And now for something completely different.


My name is Mimsy and I am a makeup addict. It has been a little over a day since my last purchase.

It was a black tinsel mascara. It is shock full with small silver flakes that grab on to each individual lash and make them a discretely glittering black and silver. The mascara itself is lengthening without causing lumps or spider legs, and the wand is small and easy to use. It is one of the rubber elliptical wands with spikes that has become so popular with mascara makers recently, but because it is small and the bristles thin and long, it works surprisingly well. Reaching the small lashes at the inner corner was easy and there was no mess whatsoever. In addition to that, after the over-whelming Sephora fragrances it was a nice change of pace to wear a mascara that smells of practically nothing.

It started when I was, I think, 7 or 8 years old. I used to try and borrow my mother’s makeup when she wasn’t looking, and as soon as she discovered that she put them away, out of my reach, and I started using anything else I could find that left colored markings on rough surfaces. The red sharpie was a mistake… though it looked stunning until it stared causing a rash.

And then the break-through happened, that really got me hooked. My uncle started dating a nice woman who was a professional makeup artist at a Max Factor store. They were allowed to take home anything that expired or went out of style, and needed ot be removed to make room for the next big collection, and she gave it to us to play with.

I took one look at myself in the mirror with bright purple eyeshadow and blush, matched stylishly with equally bright orange lipstick, and have never looked back.

I have learned a lot about makeup since I was nine years old, and not only that one should never mix purple and orange, unless you’re a part of the home crowd during a Phoenix Suns game, but other, less visible things.

I have learned that if you’re on a tight budget, it’s still a good idea to spend a little extra on a very good cleanser and moisturizer. I have also learned that extra virgin olive oil is a better eye makeup remover, at least on my eyes, than anything you can buy at Sephora.

I have learned that if you’re in a hurry in the morning, take your time with your concealer, primers and foundation, and rush the rest. If the foundation is done well, you can slap on a bronzer over the center eyelid, a black eye pencil on your lower water line and mascara, do your lip gloss in the car, and the end result will look very good when you arrive at work. On the other hand, if you rush your concealer and foundation, it doesn’t matter how good your eye makeup is, the blotches around your nose and under your eyes will ruin the effect. The foundation and concealer create the canvas the colors go on, and a canvas of poor quality makes for a bad panting, no matter how skilled the artist or how high quality the paint.

I have learned that when selecting and applying your colors, you should balance them so that the focus is either on your lips or your eyes. Only goths are allowed to apply heavy and/or dramatic colors to both.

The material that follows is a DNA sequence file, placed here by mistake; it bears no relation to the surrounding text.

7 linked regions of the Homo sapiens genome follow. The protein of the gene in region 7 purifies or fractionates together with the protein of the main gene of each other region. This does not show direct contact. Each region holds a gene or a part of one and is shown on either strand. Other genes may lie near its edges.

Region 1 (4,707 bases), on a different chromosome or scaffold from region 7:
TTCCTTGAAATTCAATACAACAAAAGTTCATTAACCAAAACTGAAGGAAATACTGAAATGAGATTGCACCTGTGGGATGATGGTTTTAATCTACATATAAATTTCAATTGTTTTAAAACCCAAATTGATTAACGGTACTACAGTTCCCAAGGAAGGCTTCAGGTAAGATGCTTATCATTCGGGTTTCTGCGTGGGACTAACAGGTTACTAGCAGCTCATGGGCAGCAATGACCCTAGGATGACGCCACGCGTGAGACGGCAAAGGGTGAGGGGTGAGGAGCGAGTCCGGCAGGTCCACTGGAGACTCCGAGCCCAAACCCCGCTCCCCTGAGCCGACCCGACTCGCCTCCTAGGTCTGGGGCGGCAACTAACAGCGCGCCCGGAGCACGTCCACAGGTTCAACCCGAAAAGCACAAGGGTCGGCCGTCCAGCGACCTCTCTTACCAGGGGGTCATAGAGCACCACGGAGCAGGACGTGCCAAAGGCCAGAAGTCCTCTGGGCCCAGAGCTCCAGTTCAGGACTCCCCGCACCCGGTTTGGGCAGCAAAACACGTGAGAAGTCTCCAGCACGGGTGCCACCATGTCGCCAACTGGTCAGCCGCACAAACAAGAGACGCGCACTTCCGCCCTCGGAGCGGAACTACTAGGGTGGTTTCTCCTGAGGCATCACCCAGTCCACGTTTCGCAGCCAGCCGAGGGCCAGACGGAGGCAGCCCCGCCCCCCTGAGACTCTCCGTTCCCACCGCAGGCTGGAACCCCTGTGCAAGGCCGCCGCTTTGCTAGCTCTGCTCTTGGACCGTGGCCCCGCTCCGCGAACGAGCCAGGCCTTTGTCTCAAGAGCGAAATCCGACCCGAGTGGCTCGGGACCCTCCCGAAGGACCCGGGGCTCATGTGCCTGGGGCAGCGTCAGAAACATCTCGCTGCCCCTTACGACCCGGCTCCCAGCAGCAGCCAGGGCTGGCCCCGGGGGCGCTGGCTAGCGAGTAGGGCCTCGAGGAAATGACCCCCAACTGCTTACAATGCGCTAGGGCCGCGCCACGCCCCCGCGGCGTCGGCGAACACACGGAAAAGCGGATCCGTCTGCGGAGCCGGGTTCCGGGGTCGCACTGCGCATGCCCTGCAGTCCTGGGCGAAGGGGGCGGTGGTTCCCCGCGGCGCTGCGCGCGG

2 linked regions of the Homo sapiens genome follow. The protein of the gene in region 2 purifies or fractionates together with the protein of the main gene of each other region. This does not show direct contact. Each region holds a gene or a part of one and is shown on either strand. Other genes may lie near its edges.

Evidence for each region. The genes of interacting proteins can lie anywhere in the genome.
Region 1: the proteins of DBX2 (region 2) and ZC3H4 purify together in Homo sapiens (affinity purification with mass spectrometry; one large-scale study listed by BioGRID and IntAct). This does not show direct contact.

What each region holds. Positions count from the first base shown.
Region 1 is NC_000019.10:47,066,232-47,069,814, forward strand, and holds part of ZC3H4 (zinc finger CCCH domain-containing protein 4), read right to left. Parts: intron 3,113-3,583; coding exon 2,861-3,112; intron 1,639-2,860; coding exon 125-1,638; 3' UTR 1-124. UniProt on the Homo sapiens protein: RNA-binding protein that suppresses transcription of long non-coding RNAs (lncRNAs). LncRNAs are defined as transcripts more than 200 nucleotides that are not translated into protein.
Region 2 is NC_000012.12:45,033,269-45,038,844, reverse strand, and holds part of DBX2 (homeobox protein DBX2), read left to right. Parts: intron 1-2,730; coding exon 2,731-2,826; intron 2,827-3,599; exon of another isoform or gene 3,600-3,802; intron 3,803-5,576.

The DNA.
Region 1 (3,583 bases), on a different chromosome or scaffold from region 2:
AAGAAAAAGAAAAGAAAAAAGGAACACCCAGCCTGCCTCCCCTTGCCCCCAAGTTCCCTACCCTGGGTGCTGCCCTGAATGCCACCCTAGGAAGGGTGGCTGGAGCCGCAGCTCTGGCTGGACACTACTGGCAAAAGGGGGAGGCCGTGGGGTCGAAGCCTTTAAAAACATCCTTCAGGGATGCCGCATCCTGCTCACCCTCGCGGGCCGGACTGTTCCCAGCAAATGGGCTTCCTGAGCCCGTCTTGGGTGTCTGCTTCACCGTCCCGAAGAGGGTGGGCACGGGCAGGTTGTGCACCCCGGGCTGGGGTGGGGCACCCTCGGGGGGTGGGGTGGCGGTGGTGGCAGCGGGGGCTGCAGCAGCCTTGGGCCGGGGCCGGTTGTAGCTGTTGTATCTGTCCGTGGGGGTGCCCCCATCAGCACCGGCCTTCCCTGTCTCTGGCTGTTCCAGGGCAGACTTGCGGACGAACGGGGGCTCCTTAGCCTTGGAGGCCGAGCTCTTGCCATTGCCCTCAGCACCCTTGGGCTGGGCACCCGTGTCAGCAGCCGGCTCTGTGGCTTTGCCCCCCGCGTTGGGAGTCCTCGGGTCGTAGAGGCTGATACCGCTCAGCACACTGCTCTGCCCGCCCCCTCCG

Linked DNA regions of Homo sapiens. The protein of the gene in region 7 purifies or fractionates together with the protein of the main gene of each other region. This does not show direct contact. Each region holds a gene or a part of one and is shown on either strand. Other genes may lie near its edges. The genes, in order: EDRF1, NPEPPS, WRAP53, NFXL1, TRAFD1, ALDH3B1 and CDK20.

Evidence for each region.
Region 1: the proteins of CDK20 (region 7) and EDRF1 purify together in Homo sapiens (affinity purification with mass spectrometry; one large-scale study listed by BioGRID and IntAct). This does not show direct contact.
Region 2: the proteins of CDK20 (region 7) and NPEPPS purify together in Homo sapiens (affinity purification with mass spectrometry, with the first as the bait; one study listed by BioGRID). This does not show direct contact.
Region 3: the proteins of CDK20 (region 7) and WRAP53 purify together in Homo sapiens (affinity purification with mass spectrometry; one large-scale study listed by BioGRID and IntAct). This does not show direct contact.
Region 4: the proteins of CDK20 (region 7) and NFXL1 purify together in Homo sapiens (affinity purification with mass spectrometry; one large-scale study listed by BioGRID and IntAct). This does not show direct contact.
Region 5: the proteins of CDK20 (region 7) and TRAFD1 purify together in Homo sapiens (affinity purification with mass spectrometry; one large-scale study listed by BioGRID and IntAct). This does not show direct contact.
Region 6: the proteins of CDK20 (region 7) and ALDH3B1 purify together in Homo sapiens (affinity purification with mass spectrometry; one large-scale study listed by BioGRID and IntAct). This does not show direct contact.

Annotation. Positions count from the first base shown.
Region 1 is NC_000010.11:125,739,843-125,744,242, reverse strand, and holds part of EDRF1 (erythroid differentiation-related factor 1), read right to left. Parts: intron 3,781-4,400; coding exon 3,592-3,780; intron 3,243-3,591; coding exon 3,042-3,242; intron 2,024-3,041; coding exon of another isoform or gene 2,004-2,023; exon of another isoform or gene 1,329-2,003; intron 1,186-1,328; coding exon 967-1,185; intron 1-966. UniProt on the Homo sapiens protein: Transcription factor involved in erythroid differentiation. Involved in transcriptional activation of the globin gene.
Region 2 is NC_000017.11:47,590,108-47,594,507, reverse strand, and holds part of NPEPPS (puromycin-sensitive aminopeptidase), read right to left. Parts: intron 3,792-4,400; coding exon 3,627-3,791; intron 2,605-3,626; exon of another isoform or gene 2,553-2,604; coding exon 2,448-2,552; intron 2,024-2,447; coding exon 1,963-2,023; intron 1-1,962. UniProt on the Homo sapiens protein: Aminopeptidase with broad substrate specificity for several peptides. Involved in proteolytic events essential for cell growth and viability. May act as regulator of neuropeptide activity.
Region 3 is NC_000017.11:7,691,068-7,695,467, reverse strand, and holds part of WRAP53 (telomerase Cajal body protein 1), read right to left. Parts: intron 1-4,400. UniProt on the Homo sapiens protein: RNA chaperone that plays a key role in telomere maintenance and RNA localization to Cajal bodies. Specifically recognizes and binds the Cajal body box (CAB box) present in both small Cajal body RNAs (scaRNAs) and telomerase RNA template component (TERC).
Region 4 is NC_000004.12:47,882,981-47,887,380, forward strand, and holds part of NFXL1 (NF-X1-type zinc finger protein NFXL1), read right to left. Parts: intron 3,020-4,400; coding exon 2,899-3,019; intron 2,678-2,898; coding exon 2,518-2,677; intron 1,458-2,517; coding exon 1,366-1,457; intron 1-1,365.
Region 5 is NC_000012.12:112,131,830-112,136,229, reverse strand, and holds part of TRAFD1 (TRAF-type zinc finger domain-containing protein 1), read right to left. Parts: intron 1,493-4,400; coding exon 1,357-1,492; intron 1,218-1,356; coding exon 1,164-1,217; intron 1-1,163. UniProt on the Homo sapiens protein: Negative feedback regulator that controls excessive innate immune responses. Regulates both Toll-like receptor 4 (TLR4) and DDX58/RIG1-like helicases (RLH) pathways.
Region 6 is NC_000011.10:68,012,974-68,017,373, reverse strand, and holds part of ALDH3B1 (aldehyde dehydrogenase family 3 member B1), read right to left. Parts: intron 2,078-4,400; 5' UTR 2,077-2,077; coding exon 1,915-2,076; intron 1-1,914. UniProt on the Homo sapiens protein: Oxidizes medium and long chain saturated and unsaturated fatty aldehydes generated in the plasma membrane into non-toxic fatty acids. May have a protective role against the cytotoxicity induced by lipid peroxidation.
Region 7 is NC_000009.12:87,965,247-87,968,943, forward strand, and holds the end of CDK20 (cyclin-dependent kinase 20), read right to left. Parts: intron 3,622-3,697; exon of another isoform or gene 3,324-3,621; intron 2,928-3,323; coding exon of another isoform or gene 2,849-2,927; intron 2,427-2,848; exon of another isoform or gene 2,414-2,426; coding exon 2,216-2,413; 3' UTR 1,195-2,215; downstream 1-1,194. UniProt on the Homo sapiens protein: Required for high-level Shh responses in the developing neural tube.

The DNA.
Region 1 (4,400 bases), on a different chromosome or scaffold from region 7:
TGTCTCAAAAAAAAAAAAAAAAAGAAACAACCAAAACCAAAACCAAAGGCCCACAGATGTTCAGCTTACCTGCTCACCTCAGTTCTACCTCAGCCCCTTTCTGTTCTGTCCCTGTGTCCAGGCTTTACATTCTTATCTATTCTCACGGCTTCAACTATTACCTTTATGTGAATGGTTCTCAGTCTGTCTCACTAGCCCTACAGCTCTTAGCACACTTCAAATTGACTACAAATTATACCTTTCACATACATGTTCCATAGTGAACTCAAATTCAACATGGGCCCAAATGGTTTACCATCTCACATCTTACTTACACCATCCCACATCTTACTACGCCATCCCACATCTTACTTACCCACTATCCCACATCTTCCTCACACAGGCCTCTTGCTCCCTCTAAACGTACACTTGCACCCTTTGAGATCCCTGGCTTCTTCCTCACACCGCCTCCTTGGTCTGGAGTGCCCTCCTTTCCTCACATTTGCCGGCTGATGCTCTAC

If you are goth, invest in some quality eye pencils and shadows. Heavy black eye makeup that smudges and runs, spills, and falls out all over your cheekbones and eye sockets is ugly and makes you look like cheap white trash. :P

If you’re short on money, there are all sorts of outlets and clearances stores online where you can get good stuff at a reasonable price, as well as a multitude of small businesses making their own products and selling them online.

End Tangent.

Another thing I learned is that if you just make sure that you’ve bought a high quality base coat and top coat, you can make the bright colors in the dollar store clearance bins last for days with just a little bit of edge wear, and no chipping at all.

I have learned that primers do help and could even be considered a necessity. They make eye shadow last longer without creasing and make the colors brighter, and they prevent foundation from smearing on the chin, around the nose, and from gradually going blotchy in oily spots.

I have learned that there is a reason there are so very many kinds of makeup brushes and that they all have their purpose. That synthetic bristle dries slower than natural hair, that I don’t care for the paddle-shaped foundation brushes at all, and that applying mineral powder foundation with a large kabuki brush is by far the quickest way to do it.

I have learned how to blend, and how not to over-blend. I have learned how to do precision work with thin eye line brushes, how to apply lipstick in a way that makes it last a lot longer, and how not to be afraid to experiment with any color combination, now matter how insane it may seem at first. As a side effect of that last lesson, I have also learned exactly what works, what doesn’t, and what to put around my eyes to look well rested when I am anything but.

Above all, I have learned is that by putting on different shades in different ways, I can become whoever I want to be. We humans judge by appearance, and makeup alters appearance more than I think most people realize. What we put on our faces tell people who we are, or at least who we want people to think we are. It’s a more complex form of a mask, it’s a subtle way of taking control over how the world around us perceives us.

But most importantly, it’s fun, and it is an addiction I hope I will never recover from.


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Filed under Sanity Break

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